Ko ties Sorenstam’s record of 29 straight rounds under par

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Lydia Ko (Chris Trotman/ Getty Images)


Lexi Thompson figured young friend Lydia Ko was dead in the woods to the left of the seventh fairway.

“I didn’t know she had that kind of shot because she was on an upslope,” Thompson said. “I didn’t know she could keep it under the trees.”

Trying to tie Annika Sorenstam’s LPGA Tour record for consecutive rounds under par, the 17-year-old Ko was even par with three holes left Thursday in the first round of the ANA Inspiration. And she was stuck behind five large trees.

“It was a pretty nasty place to be,” Ko said.

To escape, she needed to a hit a sweeping, low hook.

She did, with the ball scampering onto the green and stopping pin-high 25 feet to the right.

“I said, `I’m going to try to hit the biggest hook,'” Ko said. “It would have probably looked really bad, that swing on camera, but it ended up being OK. … I had to hit it low enough and had to hit a slinging hook, so I didn’t end up in the bunker.”

The New Zealander two-putted for par, then hit a 6-iron to 18 inches on the 158-yard eighth to set up the birdie she needed to get under par. She closed with a par on the par-5 ninth for a 1-under 71 to match Sorenstam’s record of 29 straight rounds under par.

Ko was tied for 10th, four strokes behind first-round leader Morgan Pressel in the first major championship of the season. Pressel won the 2007 tournament to become the youngest major champion at 18 years, 10 months, 9 days.

“I kept the ball in play,” Pressel said. “I was never really in terrible position.”

Ai Miyazato was second at 68, and Hall of Famer Juli Inkster, So Yeon Ryu, Alison Walshe and Gwladys Nocera shot 69. The 54-year-old Inkster won in 1984 and 1989.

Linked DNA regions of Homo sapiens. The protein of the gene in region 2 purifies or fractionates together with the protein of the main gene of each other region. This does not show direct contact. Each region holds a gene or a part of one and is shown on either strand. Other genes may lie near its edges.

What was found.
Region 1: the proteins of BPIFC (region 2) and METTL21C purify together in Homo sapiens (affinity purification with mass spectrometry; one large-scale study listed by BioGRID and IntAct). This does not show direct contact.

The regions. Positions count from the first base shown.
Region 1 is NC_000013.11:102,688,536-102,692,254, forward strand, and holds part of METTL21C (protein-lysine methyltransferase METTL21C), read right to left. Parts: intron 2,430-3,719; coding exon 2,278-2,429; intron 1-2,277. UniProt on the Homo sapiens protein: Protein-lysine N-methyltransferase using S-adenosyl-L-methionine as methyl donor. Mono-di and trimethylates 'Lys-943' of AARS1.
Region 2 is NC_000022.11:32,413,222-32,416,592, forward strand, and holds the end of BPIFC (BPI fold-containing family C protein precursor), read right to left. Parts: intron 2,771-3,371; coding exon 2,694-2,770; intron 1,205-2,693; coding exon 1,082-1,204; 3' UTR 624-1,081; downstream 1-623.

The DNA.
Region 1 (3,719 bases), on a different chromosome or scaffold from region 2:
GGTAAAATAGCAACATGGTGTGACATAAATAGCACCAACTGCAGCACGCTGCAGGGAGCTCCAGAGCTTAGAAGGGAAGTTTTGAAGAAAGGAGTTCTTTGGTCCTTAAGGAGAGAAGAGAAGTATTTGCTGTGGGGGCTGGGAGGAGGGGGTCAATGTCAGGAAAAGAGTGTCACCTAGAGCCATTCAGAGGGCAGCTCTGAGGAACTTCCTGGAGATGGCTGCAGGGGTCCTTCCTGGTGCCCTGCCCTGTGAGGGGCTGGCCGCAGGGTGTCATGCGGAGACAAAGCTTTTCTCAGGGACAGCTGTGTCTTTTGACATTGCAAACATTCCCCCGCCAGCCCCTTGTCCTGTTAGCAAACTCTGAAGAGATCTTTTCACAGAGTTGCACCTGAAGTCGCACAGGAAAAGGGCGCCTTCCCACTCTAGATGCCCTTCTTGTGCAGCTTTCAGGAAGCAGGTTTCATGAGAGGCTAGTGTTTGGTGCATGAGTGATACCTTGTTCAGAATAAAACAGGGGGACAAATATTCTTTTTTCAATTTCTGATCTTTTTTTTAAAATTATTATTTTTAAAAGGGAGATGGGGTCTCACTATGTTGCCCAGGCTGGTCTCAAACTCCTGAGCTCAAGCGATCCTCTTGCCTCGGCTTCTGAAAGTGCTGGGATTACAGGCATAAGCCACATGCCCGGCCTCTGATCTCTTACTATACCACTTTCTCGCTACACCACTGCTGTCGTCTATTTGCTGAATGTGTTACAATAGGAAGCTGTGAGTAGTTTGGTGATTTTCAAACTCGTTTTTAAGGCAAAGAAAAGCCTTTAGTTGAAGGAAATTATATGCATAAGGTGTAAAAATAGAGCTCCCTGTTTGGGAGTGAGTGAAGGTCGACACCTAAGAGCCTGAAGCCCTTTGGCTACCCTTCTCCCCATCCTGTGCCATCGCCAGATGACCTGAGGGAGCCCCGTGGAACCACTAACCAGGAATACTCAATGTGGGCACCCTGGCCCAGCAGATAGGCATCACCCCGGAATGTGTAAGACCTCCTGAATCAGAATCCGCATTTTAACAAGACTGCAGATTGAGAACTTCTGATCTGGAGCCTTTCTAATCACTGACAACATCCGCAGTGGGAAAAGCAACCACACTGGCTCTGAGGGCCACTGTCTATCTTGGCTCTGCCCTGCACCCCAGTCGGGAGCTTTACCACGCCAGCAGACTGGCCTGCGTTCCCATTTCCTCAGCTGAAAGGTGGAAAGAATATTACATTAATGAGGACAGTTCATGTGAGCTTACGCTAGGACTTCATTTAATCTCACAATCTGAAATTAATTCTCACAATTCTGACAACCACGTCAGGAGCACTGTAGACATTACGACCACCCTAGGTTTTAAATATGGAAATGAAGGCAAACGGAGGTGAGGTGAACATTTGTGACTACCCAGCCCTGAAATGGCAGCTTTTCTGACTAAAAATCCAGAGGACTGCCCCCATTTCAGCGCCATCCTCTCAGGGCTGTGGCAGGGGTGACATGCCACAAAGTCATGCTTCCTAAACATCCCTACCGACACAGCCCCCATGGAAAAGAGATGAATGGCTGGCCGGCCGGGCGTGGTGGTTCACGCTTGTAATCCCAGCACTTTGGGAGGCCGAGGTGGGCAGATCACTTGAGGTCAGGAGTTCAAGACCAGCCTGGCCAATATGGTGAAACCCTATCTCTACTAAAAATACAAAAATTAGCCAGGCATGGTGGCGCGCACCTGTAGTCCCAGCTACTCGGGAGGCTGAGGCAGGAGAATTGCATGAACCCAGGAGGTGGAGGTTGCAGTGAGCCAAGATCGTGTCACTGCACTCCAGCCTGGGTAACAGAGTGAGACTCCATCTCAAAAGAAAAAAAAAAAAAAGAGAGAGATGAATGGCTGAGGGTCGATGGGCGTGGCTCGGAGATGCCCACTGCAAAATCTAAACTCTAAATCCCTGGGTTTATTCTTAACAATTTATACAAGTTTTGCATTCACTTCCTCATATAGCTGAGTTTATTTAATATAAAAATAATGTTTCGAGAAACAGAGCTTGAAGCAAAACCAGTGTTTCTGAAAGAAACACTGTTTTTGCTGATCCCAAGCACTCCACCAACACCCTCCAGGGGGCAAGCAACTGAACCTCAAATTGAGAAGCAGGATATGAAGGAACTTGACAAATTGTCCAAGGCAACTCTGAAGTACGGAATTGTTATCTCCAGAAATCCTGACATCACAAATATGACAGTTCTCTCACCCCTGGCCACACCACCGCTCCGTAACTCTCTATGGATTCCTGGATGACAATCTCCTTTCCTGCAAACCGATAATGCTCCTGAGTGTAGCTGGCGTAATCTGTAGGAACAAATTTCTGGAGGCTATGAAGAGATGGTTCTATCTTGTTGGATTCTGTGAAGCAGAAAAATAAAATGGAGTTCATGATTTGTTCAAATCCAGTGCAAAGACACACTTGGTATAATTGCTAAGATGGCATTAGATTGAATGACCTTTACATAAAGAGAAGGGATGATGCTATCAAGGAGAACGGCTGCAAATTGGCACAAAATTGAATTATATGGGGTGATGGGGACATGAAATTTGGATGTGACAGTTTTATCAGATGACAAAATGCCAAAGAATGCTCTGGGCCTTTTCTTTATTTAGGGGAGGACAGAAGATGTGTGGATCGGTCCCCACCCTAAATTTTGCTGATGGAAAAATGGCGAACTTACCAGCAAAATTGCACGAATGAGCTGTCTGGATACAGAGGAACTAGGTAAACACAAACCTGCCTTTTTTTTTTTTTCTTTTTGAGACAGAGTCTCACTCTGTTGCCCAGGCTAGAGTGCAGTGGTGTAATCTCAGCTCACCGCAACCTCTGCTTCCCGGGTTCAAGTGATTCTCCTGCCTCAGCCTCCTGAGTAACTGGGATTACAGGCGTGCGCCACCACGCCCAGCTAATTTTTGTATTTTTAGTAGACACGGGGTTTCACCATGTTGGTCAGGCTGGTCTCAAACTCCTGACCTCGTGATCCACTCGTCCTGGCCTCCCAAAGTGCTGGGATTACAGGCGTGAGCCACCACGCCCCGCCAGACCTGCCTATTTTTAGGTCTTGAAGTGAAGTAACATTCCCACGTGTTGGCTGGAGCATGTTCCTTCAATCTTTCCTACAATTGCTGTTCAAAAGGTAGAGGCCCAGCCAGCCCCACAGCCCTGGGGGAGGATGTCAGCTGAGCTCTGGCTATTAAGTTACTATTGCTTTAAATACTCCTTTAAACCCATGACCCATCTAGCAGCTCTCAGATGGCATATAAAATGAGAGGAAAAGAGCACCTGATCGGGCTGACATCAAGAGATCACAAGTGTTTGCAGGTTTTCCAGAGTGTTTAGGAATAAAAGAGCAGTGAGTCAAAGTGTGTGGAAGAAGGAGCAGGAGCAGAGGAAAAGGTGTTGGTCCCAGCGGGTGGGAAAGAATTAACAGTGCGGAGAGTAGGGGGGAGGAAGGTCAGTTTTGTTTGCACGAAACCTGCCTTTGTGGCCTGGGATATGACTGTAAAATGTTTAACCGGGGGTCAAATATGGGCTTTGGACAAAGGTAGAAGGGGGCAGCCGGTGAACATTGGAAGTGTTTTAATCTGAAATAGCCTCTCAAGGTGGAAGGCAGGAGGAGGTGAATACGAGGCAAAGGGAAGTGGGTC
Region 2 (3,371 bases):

“I actually have been hitting the ball fairly well the last couple of weeks and I’ve been out with a bulky putter,” Inkster said. “Today, I made a few putts and I made great par on 16.”

The top six played in the afternoon, long after strong wind tested the morning starters on their opening nines at tree-lined Mission Hills.

Thompson, the defending champion, had a 72 playing alongside Ko in the morning.

“I knew she would salvage the round,” Thompson said. “She might have been a little bit off today, but she has an amazing short game and hit some incredible shots.”

The top-ranked Ko started the streak in the first round of her victory last year in the season-ending event. Her worldwide streak is 32, counting her three rounds in her victory in the Ladies European Tour’s New Zealand Women’s Open.

Sorenstam set the LPGA Tour mark in 2004.

With the wind gusting to 20 mph, Ko opened with a 14-foot birdie putt on No. 10 and made an 8-footer on 12. She bogeyed 13, hitting into the front right bunker and leaving a 25-foot putt.

After Thompson hit into the front water on the 133-yard 14th with the wind gusting to 25-30 mph, Ko hit pin-high to the right and made the 15-footer.

“I had to play like 12 yards (for the wind), so I went up a club and a half,” Ko said.

Ko bogeyed three of the next four holes to make the turn at 1 over.

Playing into a right-to-left crosswind on the par-4 15th, she drove into the front of the left fairway bunker. A half-foot from the lip, she chipped 30 yards to the fairway and hit her 6-iron third to 35 feet.

On the par-4 16th, she drove left into rough on the front edge of a bunker. Her fairway wood with the ball below her feet was short of the green in the left rough and she hit her third to 20 feet.

She was fortunate to drop only one shot on the par-5 18th. After going from the right to left rough and sending her third through the green, Ko hit a flop shot that ticked a palm tree and stopped in the fringe. Her downhill putt raced 15 feet past, but she holed the comebacker.

“I would have never thought I would hit the tree that was like 3 yards away right on my target,” Ko said. “But holed a good putt, so maybe that was the turning point.”

Ko got back to even par on the par-5 second, chipping to a foot. She also chipped to a foot on the par-3 fifth after missing to the left.

She was too busy scrambling to worry about the record.

“A record was the last thing I was thinking about,” Ko said.

Ko won in Australia in February – the week before her New Zealand victory – for her sixth LPGA Tour victory. She has 10 worldwide titles in professional events.

Canada’s Alena Sharp opened with a 76 and was tied for 85th after the opening-round.